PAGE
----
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Preserving our broadcasting history
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Preserving our broadcasting history

Écrit par
Brock Silversides
le
25 février 2020

The University of Toronto’s Media Commons is building an archive of Canadian broadcasting media materials relating to the audiovisual and media communities, the entertainment industry and popular culture in order to preserve an accurate, fair and comprehensive historical record for us all.

Preserving our broadcasting history

A recent donation to the U of T Media Commons archive reflects the evolving technologies and formats used to record broadcasts over the years.

Broadcasting is one of the most accurate reflections of our evolving history and culture. It’s been used to record and disseminate knowledge of the world’s people, places and events since the 1920s. Radio and television – and now podcasts – are mirror-like reflections of our culture, and most people in Western society receive most of their news, weather and sports, entertainment, cultural cues, business trends, humour, fashion, and even ideas as to what is cool and politically correct from these broadcasts.

Phil Graham of the Washington Post wrote that “newspapers are the first draft of history.” While that may have been the case up to the 1970s, since then the first draft of history has been provided by broadcasts. They are more than just actuality, though. They can also be drama, stories and re-enactments. In many cases a fictional broadcast gives greater insight into society’s concerns and fears and joys than a documentary does. And it would appear that most people increasingly enjoy the experience of listening to or viewing a broadcast document more than reading the written word.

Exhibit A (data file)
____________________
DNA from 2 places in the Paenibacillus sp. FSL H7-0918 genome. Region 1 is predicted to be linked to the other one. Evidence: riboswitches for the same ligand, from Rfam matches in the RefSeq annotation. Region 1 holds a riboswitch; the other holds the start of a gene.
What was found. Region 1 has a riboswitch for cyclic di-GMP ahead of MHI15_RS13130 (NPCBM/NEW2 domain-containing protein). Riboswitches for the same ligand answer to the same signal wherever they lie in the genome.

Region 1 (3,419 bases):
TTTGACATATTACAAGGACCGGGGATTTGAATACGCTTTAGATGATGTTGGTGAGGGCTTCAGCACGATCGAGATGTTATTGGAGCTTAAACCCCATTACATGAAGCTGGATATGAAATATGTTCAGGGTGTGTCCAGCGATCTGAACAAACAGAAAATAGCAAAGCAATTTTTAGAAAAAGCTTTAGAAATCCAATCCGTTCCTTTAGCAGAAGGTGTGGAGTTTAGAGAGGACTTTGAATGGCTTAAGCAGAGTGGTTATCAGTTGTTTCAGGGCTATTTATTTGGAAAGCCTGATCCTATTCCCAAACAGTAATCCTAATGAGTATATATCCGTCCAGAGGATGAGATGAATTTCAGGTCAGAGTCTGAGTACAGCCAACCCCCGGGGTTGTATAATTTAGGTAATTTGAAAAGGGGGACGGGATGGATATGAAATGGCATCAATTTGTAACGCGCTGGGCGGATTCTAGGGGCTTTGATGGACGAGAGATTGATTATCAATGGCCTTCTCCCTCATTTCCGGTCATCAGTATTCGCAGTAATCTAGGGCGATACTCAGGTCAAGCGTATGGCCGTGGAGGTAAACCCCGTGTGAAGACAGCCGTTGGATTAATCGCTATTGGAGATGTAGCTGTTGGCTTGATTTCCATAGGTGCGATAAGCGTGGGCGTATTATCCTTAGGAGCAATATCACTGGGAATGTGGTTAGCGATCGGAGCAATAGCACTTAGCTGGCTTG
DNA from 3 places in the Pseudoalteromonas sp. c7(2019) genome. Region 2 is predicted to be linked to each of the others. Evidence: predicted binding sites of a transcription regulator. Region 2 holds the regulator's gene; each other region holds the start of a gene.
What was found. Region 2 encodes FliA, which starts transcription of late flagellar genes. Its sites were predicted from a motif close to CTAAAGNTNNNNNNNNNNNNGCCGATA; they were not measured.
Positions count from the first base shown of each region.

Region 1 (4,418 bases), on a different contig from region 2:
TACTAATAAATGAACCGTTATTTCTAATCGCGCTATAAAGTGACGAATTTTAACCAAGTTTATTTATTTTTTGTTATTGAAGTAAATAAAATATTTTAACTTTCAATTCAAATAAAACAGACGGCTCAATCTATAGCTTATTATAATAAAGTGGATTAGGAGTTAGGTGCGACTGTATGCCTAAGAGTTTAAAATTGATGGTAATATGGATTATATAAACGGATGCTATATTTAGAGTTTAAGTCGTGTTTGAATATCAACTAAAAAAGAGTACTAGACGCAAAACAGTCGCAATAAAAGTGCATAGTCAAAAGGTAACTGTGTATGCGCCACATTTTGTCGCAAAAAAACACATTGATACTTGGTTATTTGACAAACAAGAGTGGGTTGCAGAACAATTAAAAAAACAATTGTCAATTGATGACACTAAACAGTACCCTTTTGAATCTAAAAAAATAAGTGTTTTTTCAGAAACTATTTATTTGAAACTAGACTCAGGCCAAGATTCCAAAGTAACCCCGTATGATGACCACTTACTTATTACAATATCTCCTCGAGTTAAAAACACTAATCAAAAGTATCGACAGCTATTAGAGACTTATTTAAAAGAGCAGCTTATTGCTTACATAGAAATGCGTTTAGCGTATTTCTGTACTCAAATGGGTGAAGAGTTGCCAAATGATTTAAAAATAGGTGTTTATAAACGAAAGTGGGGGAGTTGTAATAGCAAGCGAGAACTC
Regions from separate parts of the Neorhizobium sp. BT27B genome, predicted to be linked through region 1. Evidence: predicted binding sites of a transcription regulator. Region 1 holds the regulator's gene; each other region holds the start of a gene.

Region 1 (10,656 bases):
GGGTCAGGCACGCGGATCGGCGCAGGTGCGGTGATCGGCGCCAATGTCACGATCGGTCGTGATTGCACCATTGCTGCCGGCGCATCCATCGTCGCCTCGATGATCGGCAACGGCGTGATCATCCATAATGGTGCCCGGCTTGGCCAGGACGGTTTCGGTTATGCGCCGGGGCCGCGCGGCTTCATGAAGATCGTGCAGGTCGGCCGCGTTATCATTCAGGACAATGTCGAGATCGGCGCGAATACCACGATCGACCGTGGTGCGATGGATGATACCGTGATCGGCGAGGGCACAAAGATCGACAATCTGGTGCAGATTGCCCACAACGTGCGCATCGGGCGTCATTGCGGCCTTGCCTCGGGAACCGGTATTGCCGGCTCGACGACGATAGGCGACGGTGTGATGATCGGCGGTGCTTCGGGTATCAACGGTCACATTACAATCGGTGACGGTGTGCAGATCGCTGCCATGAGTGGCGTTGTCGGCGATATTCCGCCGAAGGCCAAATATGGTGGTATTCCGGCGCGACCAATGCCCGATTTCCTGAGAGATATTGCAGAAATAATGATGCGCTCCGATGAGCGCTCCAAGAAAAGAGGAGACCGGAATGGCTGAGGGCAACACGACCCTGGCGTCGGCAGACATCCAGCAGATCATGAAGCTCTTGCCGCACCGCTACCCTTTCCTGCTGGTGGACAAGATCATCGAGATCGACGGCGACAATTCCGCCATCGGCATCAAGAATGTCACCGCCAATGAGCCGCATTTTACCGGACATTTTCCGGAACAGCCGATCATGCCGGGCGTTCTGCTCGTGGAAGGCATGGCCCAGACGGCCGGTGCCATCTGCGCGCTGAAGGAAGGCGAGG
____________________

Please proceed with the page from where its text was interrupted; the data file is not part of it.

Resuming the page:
There are certain qualities to sound and moving image documents that go well beyond the printed page in helping us understand the world around us. For example, sound recordings reveal content and aural information. They are not just a description of what something or someone sounds like, they are the authentic voice, the actual performance. They are the difference between reading about a piece of music vs. actually hearing it, between reading someone’s memoirs and listening to them reminisce. What is heard is far richer than what is read, and can almost place the listener in the same room as the performance or speech.

Sound and moving image documents go well beyond the printed page in helping us understand the world around us.

Likewise moving images reveal both visual and aural information over time. They are not a description of what something or someone looks and sounds like – they show what they look and sound like, and they show change, movement, processes, things happening, progressing. They have many more layers than a written account, and they easily and smoothly engage the mind and senses on many levels. They are the closest we can come to seeing with other people’s eyes and hearing with other people’s ears.

Broadcasting documents have been undervalued for many years, probably because of two things: most are created for commercial purposes and therefore are somehow thought to be incapable of being intelligent or truthful; and a large percentage of broadcasting documents are considered to be “popular culture” – appealing to the lowest common denominator – and thus do not reflect the best of society. There can be no doubt that broadcasts can be shallow, misleading and have little redeeming value, but so can every other type of document created for commercial reasons, regardless of format. And aside from the argument that broadcast documents can just as well be “high culture,” it is productions aimed at all parts of society that need to be considered if we want an accurate, fair and comprehensive historical record. For all these reasons and more, it is to Canada’s advantage to try and preserve a wide range of broadcasting documents.